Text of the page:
158: “Here they come kid!”
early 1978 | age 9 More figure drawing tips for beginners! That’s right, would be students of art: pay close attention to this page, if you have your hearts set on drawing the human figure like a beginner.
‘Luke Crawls along a long tunnel.’
—Star Wars age 9, 1978
Crawling along a tunnel isn’t mentioned in the Marvel comic or the novelisation (it mentions a tube), so I must have drawn a version of what I actually remembered from the film.
Cor… here they come, though! Han and Luke run toward one of the the Millennium Falcon’s staircases. That’s a very low railing, though. Do you think when Lando Calrissian owned it, it was crewed by Ugnauts?
Here, I have another important question: can anybody enlighten me as to the interior layout of Solo’s ship? In my version, Luke crawls through a sort of tunnel and sits with his back to it. Here it is in the trading card, above.
In the film, they climb up and down a vertical tube. But when Solo shouts over his shoulder “Don’t get cocky!” at Luke in the film—Luke seems to be at the other end of that tunnel—on the other side of the freighter. And, we see their guns over their heads. I’m confused!
Is it just that there’s no up or down in space?—and that the ship’s artificial gravity can be flipped depending on what part of the ship you’re in? You can see why I wasn’t quite sure where the guns were located. Hmm. Maybe I should just stop caring about this.
(Perhaps the exterior design of the Falcon changed after they built these sets. Shhh…)
Oh, yes—the music in this scene. Wonderful. the opening phrases are delicate and sparkling, and my-oh-my, how the suspense builds! It almost reminds me of the great modern American composer John Adams’ “The Chairman Dances” or his “Short Ride in a Fast Machine”.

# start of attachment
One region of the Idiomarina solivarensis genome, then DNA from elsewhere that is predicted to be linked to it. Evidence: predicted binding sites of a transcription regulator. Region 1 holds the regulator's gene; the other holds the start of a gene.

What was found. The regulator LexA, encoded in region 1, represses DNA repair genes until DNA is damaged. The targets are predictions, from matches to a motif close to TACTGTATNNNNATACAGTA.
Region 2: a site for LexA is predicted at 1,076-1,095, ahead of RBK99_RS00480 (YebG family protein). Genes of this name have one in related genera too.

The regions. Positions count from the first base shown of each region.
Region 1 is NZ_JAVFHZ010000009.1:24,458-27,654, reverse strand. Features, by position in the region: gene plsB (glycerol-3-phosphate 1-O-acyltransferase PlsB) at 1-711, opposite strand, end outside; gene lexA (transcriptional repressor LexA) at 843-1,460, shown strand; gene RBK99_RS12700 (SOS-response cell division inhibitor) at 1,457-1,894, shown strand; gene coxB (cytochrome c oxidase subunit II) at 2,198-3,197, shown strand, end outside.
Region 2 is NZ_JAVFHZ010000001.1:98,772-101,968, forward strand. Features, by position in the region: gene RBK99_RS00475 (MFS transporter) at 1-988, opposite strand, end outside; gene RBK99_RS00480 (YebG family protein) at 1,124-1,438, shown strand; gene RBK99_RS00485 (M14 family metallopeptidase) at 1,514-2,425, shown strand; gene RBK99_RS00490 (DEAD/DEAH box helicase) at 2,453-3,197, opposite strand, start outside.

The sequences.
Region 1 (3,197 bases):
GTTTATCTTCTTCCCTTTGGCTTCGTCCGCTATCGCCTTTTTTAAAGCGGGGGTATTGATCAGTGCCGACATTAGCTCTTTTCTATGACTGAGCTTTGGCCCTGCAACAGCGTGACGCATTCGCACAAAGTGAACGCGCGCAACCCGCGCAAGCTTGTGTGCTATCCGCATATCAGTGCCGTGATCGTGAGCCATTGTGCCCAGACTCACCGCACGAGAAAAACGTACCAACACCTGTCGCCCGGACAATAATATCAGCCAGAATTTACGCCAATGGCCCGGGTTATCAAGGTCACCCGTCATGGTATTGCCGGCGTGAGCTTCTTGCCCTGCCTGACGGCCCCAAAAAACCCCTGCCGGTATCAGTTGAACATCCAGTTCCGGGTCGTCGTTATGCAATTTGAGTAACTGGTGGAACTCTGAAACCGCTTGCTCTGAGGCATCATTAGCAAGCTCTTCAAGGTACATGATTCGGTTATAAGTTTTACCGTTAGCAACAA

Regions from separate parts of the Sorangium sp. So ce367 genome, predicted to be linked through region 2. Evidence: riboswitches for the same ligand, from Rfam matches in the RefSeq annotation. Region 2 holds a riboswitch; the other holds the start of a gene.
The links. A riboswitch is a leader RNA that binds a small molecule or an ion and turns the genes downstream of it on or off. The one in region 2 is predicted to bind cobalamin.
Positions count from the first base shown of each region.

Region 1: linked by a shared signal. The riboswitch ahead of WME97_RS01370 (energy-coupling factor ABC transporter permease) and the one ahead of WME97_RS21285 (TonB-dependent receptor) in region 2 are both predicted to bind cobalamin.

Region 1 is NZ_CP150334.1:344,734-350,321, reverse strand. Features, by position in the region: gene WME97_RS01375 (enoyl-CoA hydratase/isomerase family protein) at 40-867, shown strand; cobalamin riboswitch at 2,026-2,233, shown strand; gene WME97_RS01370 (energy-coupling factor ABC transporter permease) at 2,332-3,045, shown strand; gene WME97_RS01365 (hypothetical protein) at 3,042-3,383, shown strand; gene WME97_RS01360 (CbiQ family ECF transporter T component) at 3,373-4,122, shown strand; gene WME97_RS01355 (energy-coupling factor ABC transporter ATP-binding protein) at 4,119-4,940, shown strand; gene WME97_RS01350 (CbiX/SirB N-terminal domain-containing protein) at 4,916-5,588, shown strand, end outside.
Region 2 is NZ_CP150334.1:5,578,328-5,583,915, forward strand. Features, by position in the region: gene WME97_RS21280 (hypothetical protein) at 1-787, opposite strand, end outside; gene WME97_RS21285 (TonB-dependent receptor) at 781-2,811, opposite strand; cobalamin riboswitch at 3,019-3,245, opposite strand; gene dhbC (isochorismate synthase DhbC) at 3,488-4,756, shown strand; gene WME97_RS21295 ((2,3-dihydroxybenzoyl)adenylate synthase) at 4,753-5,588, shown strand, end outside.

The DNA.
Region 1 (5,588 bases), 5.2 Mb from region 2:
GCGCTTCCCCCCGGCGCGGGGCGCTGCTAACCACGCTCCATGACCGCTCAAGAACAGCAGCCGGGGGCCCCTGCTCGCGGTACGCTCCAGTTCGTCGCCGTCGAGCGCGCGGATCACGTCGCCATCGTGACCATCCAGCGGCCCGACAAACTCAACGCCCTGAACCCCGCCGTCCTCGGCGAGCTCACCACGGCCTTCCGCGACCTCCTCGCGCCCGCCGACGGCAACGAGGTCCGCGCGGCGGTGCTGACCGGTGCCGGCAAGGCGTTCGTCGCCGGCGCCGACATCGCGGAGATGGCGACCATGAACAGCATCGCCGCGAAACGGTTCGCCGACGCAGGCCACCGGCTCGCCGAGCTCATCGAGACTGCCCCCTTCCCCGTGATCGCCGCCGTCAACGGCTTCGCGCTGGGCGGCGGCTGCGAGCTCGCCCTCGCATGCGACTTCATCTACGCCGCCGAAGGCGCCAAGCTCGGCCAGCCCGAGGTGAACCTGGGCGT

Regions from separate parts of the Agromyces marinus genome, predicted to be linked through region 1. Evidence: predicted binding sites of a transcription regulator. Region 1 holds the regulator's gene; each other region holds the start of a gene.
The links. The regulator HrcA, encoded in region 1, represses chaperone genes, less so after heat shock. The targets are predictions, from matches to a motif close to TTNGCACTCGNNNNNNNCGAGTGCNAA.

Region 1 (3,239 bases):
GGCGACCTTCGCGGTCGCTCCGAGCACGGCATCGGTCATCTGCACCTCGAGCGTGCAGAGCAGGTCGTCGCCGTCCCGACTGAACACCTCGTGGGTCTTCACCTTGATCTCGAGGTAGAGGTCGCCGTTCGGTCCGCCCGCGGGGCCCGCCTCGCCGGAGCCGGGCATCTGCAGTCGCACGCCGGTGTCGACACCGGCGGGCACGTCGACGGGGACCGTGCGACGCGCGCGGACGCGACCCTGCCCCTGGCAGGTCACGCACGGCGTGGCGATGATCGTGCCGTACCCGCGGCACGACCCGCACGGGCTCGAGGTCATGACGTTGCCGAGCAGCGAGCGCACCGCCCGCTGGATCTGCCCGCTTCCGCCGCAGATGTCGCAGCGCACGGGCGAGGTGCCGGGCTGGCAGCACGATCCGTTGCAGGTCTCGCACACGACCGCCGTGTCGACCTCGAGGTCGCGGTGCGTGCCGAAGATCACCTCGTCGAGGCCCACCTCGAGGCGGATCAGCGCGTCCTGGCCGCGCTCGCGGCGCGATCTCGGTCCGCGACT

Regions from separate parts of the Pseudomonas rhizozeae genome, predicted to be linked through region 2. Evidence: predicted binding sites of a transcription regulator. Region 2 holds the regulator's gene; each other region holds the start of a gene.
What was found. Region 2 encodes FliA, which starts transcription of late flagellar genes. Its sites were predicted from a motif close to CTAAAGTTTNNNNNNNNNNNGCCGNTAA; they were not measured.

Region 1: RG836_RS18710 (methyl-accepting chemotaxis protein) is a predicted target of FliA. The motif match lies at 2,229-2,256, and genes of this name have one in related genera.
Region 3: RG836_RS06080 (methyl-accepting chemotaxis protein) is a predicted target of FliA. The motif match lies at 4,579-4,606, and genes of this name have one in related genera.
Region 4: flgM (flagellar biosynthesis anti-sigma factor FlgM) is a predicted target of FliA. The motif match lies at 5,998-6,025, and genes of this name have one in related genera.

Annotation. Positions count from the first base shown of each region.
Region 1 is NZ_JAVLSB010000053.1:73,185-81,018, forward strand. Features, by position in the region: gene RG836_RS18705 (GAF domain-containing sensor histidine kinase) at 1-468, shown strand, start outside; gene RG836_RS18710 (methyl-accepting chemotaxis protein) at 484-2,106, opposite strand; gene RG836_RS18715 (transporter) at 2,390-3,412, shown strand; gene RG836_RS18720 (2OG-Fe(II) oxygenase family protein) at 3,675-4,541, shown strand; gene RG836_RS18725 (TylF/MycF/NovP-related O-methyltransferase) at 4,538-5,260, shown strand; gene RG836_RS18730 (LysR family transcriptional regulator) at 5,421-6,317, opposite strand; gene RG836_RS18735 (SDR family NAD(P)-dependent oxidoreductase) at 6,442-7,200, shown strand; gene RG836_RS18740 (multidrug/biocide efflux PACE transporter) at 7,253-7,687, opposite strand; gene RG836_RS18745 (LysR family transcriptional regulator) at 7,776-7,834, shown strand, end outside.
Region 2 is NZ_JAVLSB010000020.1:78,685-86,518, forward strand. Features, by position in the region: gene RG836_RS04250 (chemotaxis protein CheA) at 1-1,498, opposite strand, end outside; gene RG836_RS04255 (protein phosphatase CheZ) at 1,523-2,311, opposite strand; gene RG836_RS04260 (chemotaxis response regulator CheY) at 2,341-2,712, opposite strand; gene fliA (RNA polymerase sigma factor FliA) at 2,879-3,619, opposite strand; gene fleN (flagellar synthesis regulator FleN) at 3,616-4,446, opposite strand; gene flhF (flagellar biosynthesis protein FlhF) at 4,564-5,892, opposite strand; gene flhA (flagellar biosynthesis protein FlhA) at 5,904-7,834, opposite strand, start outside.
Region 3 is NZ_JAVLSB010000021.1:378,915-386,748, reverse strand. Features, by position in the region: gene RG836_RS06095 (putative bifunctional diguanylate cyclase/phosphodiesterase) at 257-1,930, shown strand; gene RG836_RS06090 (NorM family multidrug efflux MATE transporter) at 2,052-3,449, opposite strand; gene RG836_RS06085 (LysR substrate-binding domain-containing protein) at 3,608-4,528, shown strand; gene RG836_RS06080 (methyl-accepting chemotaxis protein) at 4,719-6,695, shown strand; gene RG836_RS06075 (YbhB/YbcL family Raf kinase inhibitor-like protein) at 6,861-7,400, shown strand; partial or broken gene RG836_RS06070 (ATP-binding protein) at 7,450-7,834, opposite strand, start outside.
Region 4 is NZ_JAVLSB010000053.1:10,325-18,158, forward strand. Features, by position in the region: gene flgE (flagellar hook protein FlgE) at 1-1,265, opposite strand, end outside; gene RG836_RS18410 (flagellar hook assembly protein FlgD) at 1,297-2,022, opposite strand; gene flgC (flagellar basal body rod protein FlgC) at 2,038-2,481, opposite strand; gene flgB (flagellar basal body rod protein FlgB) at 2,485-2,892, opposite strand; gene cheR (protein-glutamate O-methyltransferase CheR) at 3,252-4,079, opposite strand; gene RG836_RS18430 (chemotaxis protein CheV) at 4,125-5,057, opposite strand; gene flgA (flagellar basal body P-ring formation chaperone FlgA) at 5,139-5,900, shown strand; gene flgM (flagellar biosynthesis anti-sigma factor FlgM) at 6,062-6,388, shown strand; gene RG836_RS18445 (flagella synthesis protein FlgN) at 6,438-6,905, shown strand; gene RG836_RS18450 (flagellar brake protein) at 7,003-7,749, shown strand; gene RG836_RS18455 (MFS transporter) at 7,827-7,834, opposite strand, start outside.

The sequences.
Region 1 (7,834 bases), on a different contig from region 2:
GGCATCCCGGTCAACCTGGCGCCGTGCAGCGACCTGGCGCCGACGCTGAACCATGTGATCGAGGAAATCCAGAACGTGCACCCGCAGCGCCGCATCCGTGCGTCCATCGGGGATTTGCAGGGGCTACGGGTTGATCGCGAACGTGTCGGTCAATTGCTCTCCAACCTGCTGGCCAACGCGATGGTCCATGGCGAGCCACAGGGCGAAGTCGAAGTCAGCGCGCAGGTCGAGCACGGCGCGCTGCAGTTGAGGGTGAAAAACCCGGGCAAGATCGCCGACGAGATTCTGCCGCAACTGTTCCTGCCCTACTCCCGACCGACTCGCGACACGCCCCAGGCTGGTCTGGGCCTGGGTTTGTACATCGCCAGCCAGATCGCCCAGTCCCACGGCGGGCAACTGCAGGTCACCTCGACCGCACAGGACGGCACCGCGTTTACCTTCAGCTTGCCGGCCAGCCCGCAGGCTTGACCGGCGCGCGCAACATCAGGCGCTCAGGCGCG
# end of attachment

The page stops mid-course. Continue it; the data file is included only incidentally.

Funnily enough, during the improbable night-time speeder chase in ‘Attack of the Clones’, John Williams is clearly borrowing from Adams. Though he wouldn’t have been doing so back in 1977, because Adams probably wasn’t even an orchestral composer then, but was a young man still playing in Jazz bands. I wonder if George was using Adams’ music as a temp track during the editing? It’s not unlikely. ‘Short Ride in a Fast Machine’ was only a few yeas ago the most frequently performed piece of modern American orchestral music.
Did you enjoy humming this one to yourself when you were a kid? Seth McFarlane certainly did—and does—during Family Guy‘s brilliant parody of this scene. I myself, still remember, at only 10 years old, walking back to my house across the big field, on a Sunday evening, the sun setting… the weekend drawing to a close, after playing soldiers or Star Wars with John S. all day long in the fields and woods—and humming ‘Ben’s Death and TIE Fighter Attack’ from the soundtrack album. Amazed at myself that I seemed to have the whole London Symphony orchestra in my head and at my command!